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Agents Tracking Fake Social Security Cards

Probe: Terrorist attacks prompt scrutiny of those who bought numbers from Southland ring.


Federal investigators hunting for potential terrorists have been poring over hundreds of fraudulent Social Security numbers generated by a Southern California ring that catered mostly to Middle Eastern immigrants.

Three people have pleaded guilty in the scheme, broken up before the Sept. 11 attacks, including a Jordanian national who worked in security at Los Angeles International Airport and a U.S. government employee who tapped a secure federal computer to procure the government-issued cards, court records and interviews show.

Over a 14-month period beginning in early 1999, about 1,000 Social Security numbers were sold to illegal immigrants and foreign nationals, authorities say.

Although it was one of the most extensive Social Security scams involving Middle Eastern immigrants uncovered in recent years, the case drew little public notice. However, within federal law enforcement circles, interest intensified immediately after the September attacks on the World Trade Center and the Pentagon.

"The reaction was, 'Let's find out who these people are--what ... they are doing and where they are,'" said one law enforcement official.

The FBI and other agencies declined to comment on the ongoing investigation. But law enforcement sources who requested anonymity said the wide-ranging inquiry has been expanded from an organized-crime unit to include agents chasing leads in the federal government's anti-terrorism investigation.

"We are well into tracking all these guys down," one official said.

The sources declined to say how many cardholders have been arrested or deported. But at least two of the names used on the cards match those of individuals indicted in Los Angeles weeks after the September attacks on charges of Social Security and immigration fraud, records show.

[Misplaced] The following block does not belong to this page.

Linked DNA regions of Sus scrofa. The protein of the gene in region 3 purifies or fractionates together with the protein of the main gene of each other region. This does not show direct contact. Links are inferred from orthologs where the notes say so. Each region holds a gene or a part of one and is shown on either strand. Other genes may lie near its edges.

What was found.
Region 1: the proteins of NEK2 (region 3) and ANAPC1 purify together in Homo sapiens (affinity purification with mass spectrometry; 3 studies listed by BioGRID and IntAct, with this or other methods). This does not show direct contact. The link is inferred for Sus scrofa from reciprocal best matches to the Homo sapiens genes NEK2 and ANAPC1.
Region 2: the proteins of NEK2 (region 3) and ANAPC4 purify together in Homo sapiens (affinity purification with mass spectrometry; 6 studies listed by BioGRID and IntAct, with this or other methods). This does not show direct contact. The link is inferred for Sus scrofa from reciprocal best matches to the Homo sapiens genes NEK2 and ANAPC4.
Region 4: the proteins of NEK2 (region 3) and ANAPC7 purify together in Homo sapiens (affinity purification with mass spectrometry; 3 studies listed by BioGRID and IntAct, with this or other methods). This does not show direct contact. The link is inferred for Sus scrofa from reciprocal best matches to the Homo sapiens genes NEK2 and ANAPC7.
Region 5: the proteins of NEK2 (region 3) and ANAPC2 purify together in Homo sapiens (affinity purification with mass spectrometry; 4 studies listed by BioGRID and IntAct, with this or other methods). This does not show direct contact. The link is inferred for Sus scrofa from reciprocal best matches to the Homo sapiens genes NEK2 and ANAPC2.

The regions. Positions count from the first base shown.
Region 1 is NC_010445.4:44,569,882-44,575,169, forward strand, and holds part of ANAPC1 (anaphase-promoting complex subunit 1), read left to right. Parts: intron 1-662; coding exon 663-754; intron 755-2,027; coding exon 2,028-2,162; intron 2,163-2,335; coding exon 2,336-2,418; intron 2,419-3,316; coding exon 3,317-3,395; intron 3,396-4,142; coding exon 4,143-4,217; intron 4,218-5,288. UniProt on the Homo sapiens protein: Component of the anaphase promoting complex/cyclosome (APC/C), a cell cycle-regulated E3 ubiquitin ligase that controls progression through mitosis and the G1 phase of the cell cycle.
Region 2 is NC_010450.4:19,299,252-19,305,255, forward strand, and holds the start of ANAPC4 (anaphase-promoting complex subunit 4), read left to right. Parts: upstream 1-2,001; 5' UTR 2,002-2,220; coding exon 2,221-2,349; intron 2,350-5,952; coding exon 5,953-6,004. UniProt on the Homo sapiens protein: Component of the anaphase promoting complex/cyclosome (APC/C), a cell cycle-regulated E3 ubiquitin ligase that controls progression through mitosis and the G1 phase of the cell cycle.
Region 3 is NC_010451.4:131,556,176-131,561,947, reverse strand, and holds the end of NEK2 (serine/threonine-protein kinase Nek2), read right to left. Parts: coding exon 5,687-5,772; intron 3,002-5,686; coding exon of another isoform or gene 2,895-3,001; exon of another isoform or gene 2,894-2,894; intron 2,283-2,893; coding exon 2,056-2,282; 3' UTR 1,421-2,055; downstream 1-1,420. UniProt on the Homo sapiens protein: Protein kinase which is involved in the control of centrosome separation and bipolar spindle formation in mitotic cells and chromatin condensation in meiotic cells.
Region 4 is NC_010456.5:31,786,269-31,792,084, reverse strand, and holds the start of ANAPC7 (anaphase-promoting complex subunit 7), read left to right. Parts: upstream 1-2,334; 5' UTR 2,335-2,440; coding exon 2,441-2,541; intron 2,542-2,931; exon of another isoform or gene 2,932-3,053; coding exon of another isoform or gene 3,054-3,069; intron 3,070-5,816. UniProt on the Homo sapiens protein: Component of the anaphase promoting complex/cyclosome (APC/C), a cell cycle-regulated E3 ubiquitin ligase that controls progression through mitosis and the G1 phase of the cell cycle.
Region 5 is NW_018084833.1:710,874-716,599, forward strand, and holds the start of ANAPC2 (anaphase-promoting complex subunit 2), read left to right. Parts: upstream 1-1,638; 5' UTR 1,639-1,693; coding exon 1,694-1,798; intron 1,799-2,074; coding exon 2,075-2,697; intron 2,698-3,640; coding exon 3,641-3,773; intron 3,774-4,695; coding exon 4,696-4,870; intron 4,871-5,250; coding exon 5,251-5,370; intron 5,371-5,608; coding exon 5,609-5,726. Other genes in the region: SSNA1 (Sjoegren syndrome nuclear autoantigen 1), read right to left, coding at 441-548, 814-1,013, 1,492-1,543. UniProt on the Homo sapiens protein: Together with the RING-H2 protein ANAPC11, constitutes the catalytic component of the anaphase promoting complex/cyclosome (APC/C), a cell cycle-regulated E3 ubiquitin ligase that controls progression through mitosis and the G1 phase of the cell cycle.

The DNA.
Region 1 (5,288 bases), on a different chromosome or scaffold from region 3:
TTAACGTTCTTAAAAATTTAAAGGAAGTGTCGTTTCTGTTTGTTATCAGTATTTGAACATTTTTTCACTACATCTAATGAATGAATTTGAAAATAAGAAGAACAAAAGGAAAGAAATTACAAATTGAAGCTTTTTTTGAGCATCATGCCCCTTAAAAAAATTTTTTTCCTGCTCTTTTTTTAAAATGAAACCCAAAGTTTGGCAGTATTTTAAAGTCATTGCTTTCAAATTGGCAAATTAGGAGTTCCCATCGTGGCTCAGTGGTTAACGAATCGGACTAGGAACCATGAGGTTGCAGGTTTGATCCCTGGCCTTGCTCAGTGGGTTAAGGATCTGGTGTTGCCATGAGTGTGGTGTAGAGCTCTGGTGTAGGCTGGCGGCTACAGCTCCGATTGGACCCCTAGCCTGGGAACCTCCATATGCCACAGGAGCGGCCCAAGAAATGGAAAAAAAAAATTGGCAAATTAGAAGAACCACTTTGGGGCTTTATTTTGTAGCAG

No links to the Sept. 11 skyjackers or to suspected terrorist groups have been found so far, officials said. But they note that a number of individuals still must be located and some have scattered to other states and beyond.

"There are a lot of numbers to track down and [some] people have left the country," said one official.

Among the intriguing leads in the case files are several names on the fraudulent cards that, while common in the Middle East, are similar to aliases used by some of the Sept. 11 skyjackers. Confidential investigative records obtained by The Times after the East Coast attacks, for example, indicate that the skyjackers' suspected ringleader, Mohamed Atta, used numerous variations of his name, including Mohamed Mohamed El Amir Awad.

Amir Awad was the name on one card sent to a mail drop used by the ring, records show.

The L.A.-based fraud investigation--and the broader war on terrorism--underscore gaping holes in government efforts to stop bogus Social Security cards from being issued and legitimate numbers from being misused. Most of the skyjackers had multiple identities, and although it is not clear where or how they did it, six of the skyjackers are suspected of fraudulently obtaining Social Security numbers, according to recent congressional testimony.

"It has become quickly apparent just how instrumental the use of a fraudulent [card] has been for these individuals," James G. Huse, inspector general of the Social Security Administration, recently told a congressional panel. "[They] rely on aliases and assumed identities in order to integrate themselves anonymously into our society."

Social Security fraud also was cited repeatedly as a reason for holding many of the hundreds of detainees rounded up in the weeks after the Sept. 11 attacks.

Theft and misuse of Social Security numbers are soaring so rapidly that it is impossible to fully gauge the scope of the problem, authorities say. One barometer, a Social Security Administration fraud hotline, has seen a fivefold jump in reports of misuse from 1998 to 2001, when it reached 65,000 calls.

One recent report to Congress warned that systems designed to stop fraud are incapable of spotting misuse that may be connected to terrorist activity.

Scheme Offered Cards With 'Clean' Numbers

The Los Angeles investigation was one of more than 50 nationwide in the last five years involving workers inside the Social Security agency.

The conspiracy took in nearly $800,000, prosecutors estimated, by offering one of the most valued types of fake cards--those with "clean" numbers generated by the government's own computers. Unless such numbers are identified and flagged by authorities, there is little chance they will be detected by credit agencies, border agents or anyone else. They are often used to secure jobs by immigrants who are prohibited from working while in the U.S.

The numbers were churned out at a rate of about 15 a week and sold for roughly $800 each, records show.

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